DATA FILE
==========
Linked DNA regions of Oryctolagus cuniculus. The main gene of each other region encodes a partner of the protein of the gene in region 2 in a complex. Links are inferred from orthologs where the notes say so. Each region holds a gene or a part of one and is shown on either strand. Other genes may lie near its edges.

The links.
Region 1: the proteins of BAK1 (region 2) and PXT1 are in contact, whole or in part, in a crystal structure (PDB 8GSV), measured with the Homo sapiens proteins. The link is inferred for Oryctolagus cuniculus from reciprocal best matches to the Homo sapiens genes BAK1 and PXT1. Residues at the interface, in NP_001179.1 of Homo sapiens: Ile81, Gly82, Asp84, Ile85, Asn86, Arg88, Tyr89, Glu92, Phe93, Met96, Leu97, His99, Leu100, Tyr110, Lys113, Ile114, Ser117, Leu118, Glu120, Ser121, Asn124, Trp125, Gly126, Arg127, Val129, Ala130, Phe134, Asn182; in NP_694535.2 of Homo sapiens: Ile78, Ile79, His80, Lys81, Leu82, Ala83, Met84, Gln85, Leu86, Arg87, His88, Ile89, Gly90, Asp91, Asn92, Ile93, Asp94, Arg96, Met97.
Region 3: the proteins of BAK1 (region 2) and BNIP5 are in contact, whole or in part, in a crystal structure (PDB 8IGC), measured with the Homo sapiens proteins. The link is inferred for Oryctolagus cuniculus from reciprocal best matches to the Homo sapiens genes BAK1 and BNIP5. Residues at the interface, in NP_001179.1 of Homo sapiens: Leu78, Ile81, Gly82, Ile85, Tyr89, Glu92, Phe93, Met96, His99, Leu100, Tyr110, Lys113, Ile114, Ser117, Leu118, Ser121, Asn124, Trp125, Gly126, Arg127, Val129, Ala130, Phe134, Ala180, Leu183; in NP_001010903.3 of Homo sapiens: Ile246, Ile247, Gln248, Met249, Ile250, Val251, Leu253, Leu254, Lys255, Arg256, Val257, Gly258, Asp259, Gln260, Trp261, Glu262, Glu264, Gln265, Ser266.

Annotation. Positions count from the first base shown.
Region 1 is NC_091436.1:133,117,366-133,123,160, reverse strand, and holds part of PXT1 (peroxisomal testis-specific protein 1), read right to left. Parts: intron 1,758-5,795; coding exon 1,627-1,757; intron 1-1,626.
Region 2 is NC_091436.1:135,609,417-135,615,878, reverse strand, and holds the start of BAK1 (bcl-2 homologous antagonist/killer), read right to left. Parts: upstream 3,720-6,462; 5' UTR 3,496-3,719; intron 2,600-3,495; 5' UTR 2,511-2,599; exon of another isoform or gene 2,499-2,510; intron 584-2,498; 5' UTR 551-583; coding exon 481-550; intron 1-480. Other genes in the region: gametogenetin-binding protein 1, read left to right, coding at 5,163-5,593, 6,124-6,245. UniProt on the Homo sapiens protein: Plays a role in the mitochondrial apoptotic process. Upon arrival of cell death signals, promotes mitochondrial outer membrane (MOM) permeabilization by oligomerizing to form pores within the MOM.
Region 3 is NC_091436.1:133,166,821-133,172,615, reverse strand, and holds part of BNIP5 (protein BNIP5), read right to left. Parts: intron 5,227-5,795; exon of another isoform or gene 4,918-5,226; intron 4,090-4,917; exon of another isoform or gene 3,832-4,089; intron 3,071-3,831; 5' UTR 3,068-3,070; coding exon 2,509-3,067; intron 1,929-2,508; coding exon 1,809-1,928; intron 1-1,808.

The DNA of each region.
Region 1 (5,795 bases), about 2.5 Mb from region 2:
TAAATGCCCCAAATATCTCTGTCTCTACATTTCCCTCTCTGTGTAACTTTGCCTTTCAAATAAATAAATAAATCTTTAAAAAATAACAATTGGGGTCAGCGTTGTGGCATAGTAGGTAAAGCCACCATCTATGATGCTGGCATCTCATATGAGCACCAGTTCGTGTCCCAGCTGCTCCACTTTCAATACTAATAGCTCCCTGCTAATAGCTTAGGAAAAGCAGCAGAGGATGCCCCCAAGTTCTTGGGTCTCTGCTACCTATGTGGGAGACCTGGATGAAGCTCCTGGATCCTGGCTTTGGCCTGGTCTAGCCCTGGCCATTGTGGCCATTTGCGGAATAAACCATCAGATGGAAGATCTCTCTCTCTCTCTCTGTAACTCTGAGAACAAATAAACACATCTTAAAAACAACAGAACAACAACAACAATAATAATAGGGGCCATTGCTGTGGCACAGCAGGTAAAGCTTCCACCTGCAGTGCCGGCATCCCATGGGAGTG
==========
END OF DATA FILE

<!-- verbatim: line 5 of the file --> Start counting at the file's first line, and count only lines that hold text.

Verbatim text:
Annotation. Positions count from the first base shown.